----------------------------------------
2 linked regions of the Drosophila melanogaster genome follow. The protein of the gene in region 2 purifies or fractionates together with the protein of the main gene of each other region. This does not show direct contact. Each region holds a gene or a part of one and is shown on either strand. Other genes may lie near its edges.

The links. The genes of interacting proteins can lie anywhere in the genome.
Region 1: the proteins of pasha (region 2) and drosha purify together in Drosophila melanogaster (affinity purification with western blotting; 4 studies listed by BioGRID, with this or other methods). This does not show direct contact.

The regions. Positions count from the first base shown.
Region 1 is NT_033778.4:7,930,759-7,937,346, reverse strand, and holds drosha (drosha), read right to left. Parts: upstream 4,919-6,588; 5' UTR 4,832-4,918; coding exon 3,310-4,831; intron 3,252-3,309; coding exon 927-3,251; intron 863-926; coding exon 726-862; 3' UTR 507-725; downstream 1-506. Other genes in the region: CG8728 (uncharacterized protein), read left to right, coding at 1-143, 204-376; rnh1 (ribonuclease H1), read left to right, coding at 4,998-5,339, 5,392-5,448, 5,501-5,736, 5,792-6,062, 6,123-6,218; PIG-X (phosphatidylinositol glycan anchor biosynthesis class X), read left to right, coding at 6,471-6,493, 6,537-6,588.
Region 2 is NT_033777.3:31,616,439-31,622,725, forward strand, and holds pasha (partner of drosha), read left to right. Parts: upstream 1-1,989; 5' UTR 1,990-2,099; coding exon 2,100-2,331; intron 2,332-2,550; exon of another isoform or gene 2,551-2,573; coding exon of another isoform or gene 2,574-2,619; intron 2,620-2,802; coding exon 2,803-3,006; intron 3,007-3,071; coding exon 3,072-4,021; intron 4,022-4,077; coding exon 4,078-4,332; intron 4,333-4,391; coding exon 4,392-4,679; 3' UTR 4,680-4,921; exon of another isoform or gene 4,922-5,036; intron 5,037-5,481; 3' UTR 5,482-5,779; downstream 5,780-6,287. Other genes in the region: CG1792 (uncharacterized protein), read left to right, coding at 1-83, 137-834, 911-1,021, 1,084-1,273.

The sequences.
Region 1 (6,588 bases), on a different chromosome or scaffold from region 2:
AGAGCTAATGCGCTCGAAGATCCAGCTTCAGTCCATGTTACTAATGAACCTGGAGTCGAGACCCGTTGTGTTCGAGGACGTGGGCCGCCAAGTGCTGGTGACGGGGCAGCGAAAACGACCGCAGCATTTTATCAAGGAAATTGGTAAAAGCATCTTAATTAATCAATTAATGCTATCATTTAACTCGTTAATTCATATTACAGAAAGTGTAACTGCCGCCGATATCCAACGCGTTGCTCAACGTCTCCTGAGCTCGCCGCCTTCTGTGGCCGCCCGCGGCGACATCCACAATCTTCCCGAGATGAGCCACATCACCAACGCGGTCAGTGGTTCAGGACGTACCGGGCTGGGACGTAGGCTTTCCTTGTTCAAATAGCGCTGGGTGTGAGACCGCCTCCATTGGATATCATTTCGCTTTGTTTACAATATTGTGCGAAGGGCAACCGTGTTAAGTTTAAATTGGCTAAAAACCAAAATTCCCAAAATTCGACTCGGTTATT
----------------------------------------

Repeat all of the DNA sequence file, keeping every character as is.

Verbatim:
2 linked regions of the Drosophila melanogaster genome follow. The protein of the gene in region 2 purifies or fractionates together with the protein of the main gene of each other region. This does not show direct contact. Each region holds a gene or a part of one and is shown on either strand. Other genes may lie near its edges.

The links. The genes of interacting proteins can lie anywhere in the genome.
Region 1: the proteins of pasha (region 2) and drosha purify together in Drosophila melanogaster (affinity purification with western blotting; 4 studies listed by BioGRID, with this or other methods). This does not show direct contact.

The regions. Positions count from the first base shown.
Region 1 is NT_033778.4:7,930,759-7,937,346, reverse strand, and holds drosha (drosha), read right to left. Parts: upstream 4,919-6,588; 5' UTR 4,832-4,918; coding exon 3,310-4,831; intron 3,252-3,309; coding exon 927-3,251; intron 863-926; coding exon 726-862; 3' UTR 507-725; downstream 1-506. Other genes in the region: CG8728 (uncharacterized protein), read left to right, coding at 1-143, 204-376; rnh1 (ribonuclease H1), read left to right, coding at 4,998-5,339, 5,392-5,448, 5,501-5,736, 5,792-6,062, 6,123-6,218; PIG-X (phosphatidylinositol glycan anchor biosynthesis class X), read left to right, coding at 6,471-6,493, 6,537-6,588.
Region 2 is NT_033777.3:31,616,439-31,622,725, forward strand, and holds pasha (partner of drosha), read left to right. Parts: upstream 1-1,989; 5' UTR 1,990-2,099; coding exon 2,100-2,331; intron 2,332-2,550; exon of another isoform or gene 2,551-2,573; coding exon of another isoform or gene 2,574-2,619; intron 2,620-2,802; coding exon 2,803-3,006; intron 3,007-3,071; coding exon 3,072-4,021; intron 4,022-4,077; coding exon 4,078-4,332; intron 4,333-4,391; coding exon 4,392-4,679; 3' UTR 4,680-4,921; exon of another isoform or gene 4,922-5,036; intron 5,037-5,481; 3' UTR 5,482-5,779; downstream 5,780-6,287. Other genes in the region: CG1792 (uncharacterized protein), read left to right, coding at 1-83, 137-834, 911-1,021, 1,084-1,273.

The sequences.
Region 1 (6,588 bases), on a different chromosome or scaffold from region 2:
AGAGCTAATGCGCTCGAAGATCCAGCTTCAGTCCATGTTACTAATGAACCTGGAGTCGAGACCCGTTGTGTTCGAGGACGTGGGCCGCCAAGTGCTGGTGACGGGGCAGCGAAAACGACCGCAGCATTTTATCAAGGAAATTGGTAAAAGCATCTTAATTAATCAATTAATGCTATCATTTAACTCGTTAATTCATATTACAGAAAGTGTAACTGCCGCCGATATCCAACGCGTTGCTCAACGTCTCCTGAGCTCGCCGCCTTCTGTGGCCGCCCGCGGCGACATCCACAATCTTCCCGAGATGAGCCACATCACCAACGCGGTCAGTGGTTCAGGACGTACCGGGCTGGGACGTAGGCTTTCCTTGTTCAAATAGCGCTGGGTGTGAGACCGCCTCCATTGGATATCATTTCGCTTTGTTTACAATATTGTGCGAAGGGCAACCGTGTTAAGTTTAAATTGGCTAAAAACCAAAATTCCCAAAATTCGACTCGGTTATT